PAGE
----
Advancing stocks were 3 to 1  over declining stocks, something we haven’t seen in a while.  Volume was up on both the NYSE and NASDAQ, although still at moderate levels.  A very broad rally. A total of 430 stocks in the S&P 500 were higher on the day, along with 27 of the 30 stocks in the Dow. None of the 41 indexes Market Dispatches tracks were lower on the day. Among the big winners on the day: gold, steel, oil services, housing, transportation stocks and chips.

Today will be important.  If we simply retreat and take down all yesterday’s gains, then this isn’t the rally we’ve been looking for.  If we are up today, and the buyers aren’t scared off by the sellers, then this could be the inflection point we’ve been looking for.  A couple weeks ago, I wrote about a day that looked like we’d hit a bottom in the decline.  So far, that was the bottom.  I’ve also been writing about the fact that we’d need to bounce along the bottom, up and down, until we hit an inflection point that begins the march higher.  Maybe yesterday was it.

We continue to exectute the strategy discussed in Monday’s entry.  If this is the inflection point, these purchases will look pretty smart in the months to come, and particularly one- and five-years from now.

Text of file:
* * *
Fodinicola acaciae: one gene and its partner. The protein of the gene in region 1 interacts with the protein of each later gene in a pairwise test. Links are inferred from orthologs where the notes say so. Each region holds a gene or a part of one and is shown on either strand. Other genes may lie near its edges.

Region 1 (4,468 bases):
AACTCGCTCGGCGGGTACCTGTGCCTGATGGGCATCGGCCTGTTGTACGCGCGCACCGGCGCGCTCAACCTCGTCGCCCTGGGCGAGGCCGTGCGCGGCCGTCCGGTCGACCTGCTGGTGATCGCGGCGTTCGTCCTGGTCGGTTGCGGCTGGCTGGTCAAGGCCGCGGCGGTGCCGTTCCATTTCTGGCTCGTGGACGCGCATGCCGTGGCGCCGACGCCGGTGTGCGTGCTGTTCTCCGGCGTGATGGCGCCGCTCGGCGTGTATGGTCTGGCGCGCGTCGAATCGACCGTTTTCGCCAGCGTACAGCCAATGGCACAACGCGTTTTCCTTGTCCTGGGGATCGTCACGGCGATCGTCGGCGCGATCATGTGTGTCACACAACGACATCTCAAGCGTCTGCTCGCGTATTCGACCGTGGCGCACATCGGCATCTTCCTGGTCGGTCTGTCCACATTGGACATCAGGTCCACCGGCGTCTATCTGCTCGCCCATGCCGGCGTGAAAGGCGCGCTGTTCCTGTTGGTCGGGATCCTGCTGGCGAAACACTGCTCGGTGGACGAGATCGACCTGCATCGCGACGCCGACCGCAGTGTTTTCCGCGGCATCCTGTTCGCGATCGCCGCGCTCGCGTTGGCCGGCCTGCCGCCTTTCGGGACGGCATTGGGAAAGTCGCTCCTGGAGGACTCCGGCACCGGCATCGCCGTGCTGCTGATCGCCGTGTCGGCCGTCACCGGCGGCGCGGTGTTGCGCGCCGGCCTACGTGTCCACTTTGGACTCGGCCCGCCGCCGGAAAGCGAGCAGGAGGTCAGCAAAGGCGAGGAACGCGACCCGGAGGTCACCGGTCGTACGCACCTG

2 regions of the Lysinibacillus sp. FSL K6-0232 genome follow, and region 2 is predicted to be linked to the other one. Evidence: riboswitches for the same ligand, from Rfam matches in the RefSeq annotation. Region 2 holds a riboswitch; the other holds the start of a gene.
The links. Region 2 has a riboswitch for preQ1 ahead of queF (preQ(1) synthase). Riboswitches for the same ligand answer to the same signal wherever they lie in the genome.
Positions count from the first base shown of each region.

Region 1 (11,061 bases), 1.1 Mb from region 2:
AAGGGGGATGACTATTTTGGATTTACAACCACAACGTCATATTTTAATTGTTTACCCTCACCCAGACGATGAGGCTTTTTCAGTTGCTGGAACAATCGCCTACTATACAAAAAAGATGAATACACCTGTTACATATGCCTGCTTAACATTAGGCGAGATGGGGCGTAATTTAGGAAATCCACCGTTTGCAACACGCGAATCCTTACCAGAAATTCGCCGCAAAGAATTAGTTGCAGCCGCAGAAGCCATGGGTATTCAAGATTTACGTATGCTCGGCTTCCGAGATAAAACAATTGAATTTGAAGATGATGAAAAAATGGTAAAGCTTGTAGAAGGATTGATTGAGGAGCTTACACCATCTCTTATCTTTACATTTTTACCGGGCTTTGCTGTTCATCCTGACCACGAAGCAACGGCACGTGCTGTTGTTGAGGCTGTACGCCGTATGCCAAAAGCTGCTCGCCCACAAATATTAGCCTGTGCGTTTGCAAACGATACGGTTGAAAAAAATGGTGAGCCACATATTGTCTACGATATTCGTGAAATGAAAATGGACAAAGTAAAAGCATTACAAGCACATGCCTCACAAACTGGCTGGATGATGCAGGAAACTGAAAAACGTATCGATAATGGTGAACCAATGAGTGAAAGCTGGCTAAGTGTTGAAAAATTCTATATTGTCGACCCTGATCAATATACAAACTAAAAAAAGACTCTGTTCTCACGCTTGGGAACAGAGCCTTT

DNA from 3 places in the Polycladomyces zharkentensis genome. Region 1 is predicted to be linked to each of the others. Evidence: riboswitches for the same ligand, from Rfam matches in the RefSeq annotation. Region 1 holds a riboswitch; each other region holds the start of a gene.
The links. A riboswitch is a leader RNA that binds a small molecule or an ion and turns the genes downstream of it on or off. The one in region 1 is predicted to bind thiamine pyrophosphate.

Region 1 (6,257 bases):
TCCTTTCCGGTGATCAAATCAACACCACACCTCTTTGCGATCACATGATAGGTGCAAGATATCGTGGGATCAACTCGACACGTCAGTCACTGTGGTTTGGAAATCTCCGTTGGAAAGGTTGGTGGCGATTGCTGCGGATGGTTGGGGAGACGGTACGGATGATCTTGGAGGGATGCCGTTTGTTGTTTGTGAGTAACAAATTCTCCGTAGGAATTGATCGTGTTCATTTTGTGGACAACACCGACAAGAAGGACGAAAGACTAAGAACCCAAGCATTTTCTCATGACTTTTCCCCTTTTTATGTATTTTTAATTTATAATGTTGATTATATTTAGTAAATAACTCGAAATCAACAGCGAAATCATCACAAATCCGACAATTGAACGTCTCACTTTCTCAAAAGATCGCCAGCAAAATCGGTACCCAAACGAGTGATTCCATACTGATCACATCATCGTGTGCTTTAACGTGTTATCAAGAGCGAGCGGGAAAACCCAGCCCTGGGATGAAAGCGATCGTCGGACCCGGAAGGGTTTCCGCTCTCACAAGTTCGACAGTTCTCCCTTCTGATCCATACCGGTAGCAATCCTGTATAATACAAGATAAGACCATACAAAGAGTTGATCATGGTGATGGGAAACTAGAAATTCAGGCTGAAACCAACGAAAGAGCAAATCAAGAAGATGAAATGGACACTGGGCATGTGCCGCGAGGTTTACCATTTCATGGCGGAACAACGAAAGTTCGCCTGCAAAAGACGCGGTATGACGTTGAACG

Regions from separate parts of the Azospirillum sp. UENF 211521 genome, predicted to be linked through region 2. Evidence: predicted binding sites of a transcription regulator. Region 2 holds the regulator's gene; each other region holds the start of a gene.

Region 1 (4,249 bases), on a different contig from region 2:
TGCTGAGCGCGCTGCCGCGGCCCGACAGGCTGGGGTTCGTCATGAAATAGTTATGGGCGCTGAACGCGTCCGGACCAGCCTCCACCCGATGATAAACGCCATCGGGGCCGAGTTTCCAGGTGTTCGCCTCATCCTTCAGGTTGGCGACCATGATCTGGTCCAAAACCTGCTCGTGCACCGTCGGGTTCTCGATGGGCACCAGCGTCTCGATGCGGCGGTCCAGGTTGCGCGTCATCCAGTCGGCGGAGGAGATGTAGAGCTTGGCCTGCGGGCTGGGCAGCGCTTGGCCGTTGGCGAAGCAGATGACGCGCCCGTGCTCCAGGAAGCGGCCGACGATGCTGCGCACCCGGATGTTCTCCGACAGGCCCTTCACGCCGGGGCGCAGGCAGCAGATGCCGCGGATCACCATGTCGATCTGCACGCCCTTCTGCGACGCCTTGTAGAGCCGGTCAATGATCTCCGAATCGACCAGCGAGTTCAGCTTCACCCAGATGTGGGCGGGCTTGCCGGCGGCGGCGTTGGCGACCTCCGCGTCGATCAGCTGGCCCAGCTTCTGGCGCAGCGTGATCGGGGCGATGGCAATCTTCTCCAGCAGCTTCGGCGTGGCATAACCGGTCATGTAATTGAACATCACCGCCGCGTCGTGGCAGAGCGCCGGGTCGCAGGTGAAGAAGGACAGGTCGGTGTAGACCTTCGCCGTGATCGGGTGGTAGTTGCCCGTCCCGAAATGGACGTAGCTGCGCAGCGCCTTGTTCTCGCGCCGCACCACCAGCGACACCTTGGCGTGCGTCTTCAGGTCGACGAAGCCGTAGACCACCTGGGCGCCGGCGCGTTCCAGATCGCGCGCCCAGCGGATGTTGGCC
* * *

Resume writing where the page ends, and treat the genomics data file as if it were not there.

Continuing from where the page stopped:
More later!

Mark

2006-06-20 :: Hubble Telescope Views

Tuesday, June 20th, 2006

http://heritage.stsci.edu/gallery/gallery.html

Follow this link to see what our tax dollars are paying for.  It truly is amazing! 

Mark

2006-06-19 :: Evening Thoughts

Monday, June 19th, 2006

My first boss in this business was a guy by the name of Owen Mair.  He taught me just about everything I know about the trust and investment business, as well as the things you can’t learn in school – many of which aren’t fit to discuss here, but also much about being a success in this business.  He taught me that you have to have the courage of your convictions to make decisions on behalf of your clients that will create and enhance the wealth that they have entrusted to you. 

In order to create and enhance the wealth of your clients, you must have the talents to analyze what is happening in the world, determine how it impacts your actions, and then execute the decisions from which your clients will profit.  Sometimes those decisions are contrary to the investing masses, like our investment thesis three plus years ago that energy and metals stocks would return to favor and move toward their former dominance of the S&P 500 based upon the simple concept of supply and demand.  

Many of you have met Andy Thorman with whom I work quite closely in the management of client money.  Andy is in the same postion I was 20 years ago when I started working with Owen.  He is learning how to structure portfolios so that they fit within our overall investment framework.  I hope to pass along to Andy all that I learned from Owen, but this is likely the most important concept:  since clients trust us with their money, we have to trust ourselves as well.